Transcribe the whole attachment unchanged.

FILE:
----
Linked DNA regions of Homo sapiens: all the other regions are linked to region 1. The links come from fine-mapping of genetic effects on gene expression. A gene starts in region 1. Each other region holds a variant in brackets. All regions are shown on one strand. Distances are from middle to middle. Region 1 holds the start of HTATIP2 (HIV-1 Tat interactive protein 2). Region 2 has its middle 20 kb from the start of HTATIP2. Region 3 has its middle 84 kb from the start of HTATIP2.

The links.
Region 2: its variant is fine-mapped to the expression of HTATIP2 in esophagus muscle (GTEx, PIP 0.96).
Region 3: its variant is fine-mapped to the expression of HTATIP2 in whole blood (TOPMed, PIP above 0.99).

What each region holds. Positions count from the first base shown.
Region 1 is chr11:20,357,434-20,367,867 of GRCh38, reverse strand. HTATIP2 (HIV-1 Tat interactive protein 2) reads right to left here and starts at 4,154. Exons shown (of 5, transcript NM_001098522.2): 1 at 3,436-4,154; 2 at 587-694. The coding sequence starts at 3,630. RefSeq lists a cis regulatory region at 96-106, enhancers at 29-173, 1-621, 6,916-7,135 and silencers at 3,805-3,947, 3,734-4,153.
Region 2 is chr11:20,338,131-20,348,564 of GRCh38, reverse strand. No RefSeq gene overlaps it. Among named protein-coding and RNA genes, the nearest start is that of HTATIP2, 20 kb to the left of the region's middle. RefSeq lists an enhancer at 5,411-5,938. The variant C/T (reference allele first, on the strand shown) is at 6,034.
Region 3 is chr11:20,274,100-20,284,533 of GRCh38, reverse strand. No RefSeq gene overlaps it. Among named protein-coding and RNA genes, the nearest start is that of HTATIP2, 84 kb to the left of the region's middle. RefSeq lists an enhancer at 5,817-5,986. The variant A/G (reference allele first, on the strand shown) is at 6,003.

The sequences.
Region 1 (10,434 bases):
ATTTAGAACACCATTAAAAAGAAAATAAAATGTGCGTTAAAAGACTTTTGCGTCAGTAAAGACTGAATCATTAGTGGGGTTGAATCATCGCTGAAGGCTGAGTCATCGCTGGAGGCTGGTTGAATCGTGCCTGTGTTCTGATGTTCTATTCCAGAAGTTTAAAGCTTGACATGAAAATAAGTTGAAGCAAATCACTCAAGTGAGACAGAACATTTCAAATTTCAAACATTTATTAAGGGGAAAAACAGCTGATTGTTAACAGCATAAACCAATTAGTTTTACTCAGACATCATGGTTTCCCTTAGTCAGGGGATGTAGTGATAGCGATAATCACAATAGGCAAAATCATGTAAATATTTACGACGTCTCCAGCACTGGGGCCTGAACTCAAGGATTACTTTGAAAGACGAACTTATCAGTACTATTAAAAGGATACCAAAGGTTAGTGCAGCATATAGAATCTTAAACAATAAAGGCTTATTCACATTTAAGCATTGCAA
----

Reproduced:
Linked DNA regions of Homo sapiens: all the other regions are linked to region 1. The links come from fine-mapping of genetic effects on gene expression. A gene starts in region 1. Each other region holds a variant in brackets. All regions are shown on one strand. Distances are from middle to middle. Region 1 holds the start of HTATIP2 (HIV-1 Tat interactive protein 2). Region 2 has its middle 20 kb from the start of HTATIP2. Region 3 has its middle 84 kb from the start of HTATIP2.

The links.
Region 2: its variant is fine-mapped to the expression of HTATIP2 in esophagus muscle (GTEx, PIP 0.96).
Region 3: its variant is fine-mapped to the expression of HTATIP2 in whole blood (TOPMed, PIP above 0.99).

What each region holds. Positions count from the first base shown.
Region 1 is chr11:20,357,434-20,367,867 of GRCh38, reverse strand. HTATIP2 (HIV-1 Tat interactive protein 2) reads right to left here and starts at 4,154. Exons shown (of 5, transcript NM_001098522.2): 1 at 3,436-4,154; 2 at 587-694. The coding sequence starts at 3,630. RefSeq lists a cis regulatory region at 96-106, enhancers at 29-173, 1-621, 6,916-7,135 and silencers at 3,805-3,947, 3,734-4,153.
Region 2 is chr11:20,338,131-20,348,564 of GRCh38, reverse strand. No RefSeq gene overlaps it. Among named protein-coding and RNA genes, the nearest start is that of HTATIP2, 20 kb to the left of the region's middle. RefSeq lists an enhancer at 5,411-5,938. The variant C/T (reference allele first, on the strand shown) is at 6,034.
Region 3 is chr11:20,274,100-20,284,533 of GRCh38, reverse strand. No RefSeq gene overlaps it. Among named protein-coding and RNA genes, the nearest start is that of HTATIP2, 84 kb to the left of the region's middle. RefSeq lists an enhancer at 5,817-5,986. The variant A/G (reference allele first, on the strand shown) is at 6,003.

The sequences.
Region 1 (10,434 bases):
ATTTAGAACACCATTAAAAAGAAAATAAAATGTGCGTTAAAAGACTTTTGCGTCAGTAAAGACTGAATCATTAGTGGGGTTGAATCATCGCTGAAGGCTGAGTCATCGCTGGAGGCTGGTTGAATCGTGCCTGTGTTCTGATGTTCTATTCCAGAAGTTTAAAGCTTGACATGAAAATAAGTTGAAGCAAATCACTCAAGTGAGACAGAACATTTCAAATTTCAAACATTTATTAAGGGGAAAAACAGCTGATTGTTAACAGCATAAACCAATTAGTTTTACTCAGACATCATGGTTTCCCTTAGTCAGGGGATGTAGTGATAGCGATAATCACAATAGGCAAAATCATGTAAATATTTACGACGTCTCCAGCACTGGGGCCTGAACTCAAGGATTACTTTGAAAGACGAACTTATCAGTACTATTAAAAGGATACCAAAGGTTAGTGCAGCATATAGAATCTTAAACAATAAAGGCTTATTCACATTTAAGCATTGCAA